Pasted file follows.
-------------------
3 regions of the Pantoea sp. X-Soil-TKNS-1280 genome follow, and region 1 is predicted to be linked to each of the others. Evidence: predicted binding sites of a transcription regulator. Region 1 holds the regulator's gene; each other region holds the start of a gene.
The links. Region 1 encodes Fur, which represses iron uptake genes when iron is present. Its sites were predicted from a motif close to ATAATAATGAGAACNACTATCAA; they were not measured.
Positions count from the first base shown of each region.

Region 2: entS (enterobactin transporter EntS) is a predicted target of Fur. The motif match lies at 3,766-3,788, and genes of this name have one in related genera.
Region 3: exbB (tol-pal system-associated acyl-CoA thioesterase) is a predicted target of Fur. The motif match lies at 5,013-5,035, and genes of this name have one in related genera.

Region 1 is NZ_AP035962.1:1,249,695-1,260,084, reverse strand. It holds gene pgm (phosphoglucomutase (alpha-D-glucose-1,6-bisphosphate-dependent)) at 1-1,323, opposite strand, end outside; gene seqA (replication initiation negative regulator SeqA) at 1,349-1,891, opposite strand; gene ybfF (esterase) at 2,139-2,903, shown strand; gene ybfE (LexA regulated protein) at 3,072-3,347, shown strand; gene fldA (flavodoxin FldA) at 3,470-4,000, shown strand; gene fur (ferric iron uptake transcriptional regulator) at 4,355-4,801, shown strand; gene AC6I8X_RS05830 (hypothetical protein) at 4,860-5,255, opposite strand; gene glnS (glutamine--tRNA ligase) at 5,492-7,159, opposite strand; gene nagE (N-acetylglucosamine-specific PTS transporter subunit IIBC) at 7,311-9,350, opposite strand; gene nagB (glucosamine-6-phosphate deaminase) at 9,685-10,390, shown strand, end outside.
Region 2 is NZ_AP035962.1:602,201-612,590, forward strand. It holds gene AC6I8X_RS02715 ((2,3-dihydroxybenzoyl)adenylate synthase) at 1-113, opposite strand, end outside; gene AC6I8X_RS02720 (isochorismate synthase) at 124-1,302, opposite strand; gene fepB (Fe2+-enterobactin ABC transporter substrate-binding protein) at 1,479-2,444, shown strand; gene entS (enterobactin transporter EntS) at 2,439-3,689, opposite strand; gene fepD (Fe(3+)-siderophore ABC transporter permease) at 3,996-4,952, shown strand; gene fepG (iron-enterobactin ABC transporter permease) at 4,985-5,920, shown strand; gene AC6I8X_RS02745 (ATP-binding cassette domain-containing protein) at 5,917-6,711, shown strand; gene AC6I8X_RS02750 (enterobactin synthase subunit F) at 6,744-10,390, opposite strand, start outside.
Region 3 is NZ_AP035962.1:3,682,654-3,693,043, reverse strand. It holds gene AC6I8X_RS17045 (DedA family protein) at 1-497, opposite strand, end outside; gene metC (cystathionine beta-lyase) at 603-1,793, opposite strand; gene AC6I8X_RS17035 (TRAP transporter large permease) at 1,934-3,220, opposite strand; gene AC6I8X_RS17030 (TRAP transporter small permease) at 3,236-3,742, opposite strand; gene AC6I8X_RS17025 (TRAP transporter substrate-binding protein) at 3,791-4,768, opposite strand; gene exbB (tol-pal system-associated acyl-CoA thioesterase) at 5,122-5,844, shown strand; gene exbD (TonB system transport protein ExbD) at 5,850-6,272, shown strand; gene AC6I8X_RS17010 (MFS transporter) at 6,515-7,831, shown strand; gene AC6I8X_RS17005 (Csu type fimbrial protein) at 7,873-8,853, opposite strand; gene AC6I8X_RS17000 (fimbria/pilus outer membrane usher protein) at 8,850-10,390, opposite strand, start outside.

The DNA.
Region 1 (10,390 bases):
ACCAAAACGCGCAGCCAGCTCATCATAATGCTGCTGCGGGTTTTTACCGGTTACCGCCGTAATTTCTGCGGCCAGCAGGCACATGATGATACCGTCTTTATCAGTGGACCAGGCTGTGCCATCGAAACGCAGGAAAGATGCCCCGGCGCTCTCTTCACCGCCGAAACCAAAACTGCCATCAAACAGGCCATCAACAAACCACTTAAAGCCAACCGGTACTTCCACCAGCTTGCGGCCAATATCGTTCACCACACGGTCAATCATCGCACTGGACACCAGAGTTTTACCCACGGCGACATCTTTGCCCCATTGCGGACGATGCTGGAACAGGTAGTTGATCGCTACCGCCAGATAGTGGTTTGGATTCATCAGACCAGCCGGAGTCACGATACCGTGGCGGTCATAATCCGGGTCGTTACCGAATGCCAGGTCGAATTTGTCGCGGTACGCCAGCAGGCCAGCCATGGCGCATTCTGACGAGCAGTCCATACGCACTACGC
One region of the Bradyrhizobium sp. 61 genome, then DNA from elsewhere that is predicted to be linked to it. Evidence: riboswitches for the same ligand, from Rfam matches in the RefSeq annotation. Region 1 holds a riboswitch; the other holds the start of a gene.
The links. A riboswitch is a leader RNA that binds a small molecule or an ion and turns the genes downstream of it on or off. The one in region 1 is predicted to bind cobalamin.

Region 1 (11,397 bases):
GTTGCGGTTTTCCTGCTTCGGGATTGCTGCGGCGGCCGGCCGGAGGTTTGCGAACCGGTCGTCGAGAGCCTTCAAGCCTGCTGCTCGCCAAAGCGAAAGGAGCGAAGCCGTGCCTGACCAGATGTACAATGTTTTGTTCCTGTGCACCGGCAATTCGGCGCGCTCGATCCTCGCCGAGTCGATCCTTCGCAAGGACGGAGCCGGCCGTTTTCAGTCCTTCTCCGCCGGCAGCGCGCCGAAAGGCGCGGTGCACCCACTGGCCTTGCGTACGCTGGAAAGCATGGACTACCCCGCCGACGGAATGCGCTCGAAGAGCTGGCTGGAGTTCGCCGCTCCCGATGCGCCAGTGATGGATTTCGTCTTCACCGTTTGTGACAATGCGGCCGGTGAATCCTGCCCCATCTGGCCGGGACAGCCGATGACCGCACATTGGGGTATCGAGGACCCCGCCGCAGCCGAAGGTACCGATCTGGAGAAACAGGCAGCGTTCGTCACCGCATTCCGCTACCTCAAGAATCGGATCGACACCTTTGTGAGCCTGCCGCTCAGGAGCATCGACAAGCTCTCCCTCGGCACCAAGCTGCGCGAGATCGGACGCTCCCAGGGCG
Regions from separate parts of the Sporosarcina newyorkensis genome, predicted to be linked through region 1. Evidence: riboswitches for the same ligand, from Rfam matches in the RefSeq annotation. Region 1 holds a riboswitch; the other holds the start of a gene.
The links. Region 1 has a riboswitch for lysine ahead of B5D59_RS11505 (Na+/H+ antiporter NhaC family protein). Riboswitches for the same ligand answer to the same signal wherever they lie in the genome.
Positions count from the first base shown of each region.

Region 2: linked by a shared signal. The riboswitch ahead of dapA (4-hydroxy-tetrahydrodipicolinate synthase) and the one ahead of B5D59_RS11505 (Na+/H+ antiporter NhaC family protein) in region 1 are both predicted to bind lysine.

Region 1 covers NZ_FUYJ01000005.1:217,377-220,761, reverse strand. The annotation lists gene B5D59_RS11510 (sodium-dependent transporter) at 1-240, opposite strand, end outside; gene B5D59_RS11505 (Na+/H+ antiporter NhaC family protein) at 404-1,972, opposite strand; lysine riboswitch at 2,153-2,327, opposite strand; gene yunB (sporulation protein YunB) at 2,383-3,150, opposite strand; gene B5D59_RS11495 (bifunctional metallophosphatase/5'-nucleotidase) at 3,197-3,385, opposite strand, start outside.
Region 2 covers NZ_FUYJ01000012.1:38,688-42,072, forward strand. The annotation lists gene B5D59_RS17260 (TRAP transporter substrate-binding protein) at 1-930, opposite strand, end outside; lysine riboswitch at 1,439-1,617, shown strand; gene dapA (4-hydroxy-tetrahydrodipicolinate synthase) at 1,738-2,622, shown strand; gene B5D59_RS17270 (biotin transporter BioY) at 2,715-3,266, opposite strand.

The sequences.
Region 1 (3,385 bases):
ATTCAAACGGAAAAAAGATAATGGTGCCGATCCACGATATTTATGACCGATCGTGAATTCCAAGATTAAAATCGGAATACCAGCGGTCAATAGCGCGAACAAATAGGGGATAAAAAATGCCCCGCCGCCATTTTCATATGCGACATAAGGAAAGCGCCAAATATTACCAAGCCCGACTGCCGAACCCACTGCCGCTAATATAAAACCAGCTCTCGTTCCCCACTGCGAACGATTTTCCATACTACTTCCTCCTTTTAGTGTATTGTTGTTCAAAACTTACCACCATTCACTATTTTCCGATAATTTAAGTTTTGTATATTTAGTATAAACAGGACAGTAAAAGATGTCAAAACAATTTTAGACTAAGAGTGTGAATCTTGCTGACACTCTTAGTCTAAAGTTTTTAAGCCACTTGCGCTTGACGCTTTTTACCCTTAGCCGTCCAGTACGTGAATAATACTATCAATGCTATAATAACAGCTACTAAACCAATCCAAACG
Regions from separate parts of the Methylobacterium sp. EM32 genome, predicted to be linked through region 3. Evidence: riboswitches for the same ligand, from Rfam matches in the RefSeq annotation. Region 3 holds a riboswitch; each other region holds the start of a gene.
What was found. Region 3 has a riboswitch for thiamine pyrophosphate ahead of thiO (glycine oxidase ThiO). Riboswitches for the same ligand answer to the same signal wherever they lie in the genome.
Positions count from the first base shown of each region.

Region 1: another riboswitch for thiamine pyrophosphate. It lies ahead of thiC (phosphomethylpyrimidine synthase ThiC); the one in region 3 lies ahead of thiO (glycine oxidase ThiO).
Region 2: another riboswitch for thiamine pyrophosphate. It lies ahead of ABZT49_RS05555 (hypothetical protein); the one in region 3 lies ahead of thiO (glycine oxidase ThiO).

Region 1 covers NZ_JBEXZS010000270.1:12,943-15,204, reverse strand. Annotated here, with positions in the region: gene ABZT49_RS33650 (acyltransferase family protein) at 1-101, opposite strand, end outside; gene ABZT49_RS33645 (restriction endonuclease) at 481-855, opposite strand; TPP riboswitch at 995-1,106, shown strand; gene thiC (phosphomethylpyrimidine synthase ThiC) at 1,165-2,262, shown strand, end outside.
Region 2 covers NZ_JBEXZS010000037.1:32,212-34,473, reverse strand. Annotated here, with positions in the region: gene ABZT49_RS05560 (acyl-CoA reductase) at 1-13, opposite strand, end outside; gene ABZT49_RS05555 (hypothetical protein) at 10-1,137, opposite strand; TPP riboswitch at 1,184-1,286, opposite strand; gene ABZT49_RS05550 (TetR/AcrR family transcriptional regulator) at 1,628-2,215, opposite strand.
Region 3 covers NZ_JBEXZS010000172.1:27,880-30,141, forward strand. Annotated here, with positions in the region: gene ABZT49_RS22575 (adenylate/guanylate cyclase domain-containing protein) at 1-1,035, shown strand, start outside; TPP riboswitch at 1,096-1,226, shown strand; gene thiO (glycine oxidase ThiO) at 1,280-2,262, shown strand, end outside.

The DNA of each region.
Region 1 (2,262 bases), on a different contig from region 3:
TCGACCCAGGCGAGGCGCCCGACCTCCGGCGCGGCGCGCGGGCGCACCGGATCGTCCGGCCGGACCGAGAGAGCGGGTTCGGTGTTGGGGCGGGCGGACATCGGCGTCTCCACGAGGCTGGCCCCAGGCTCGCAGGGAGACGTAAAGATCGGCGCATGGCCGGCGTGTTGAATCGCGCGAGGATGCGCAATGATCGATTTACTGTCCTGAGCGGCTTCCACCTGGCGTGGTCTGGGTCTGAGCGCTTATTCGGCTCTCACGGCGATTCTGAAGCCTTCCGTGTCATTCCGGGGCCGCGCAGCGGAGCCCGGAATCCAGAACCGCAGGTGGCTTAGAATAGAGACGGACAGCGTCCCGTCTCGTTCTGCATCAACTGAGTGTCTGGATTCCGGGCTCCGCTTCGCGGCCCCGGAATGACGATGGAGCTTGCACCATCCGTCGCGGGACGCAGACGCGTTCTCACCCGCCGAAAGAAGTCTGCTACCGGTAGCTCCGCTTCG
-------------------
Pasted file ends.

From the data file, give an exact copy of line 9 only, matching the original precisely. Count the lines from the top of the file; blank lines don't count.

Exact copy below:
The DNA.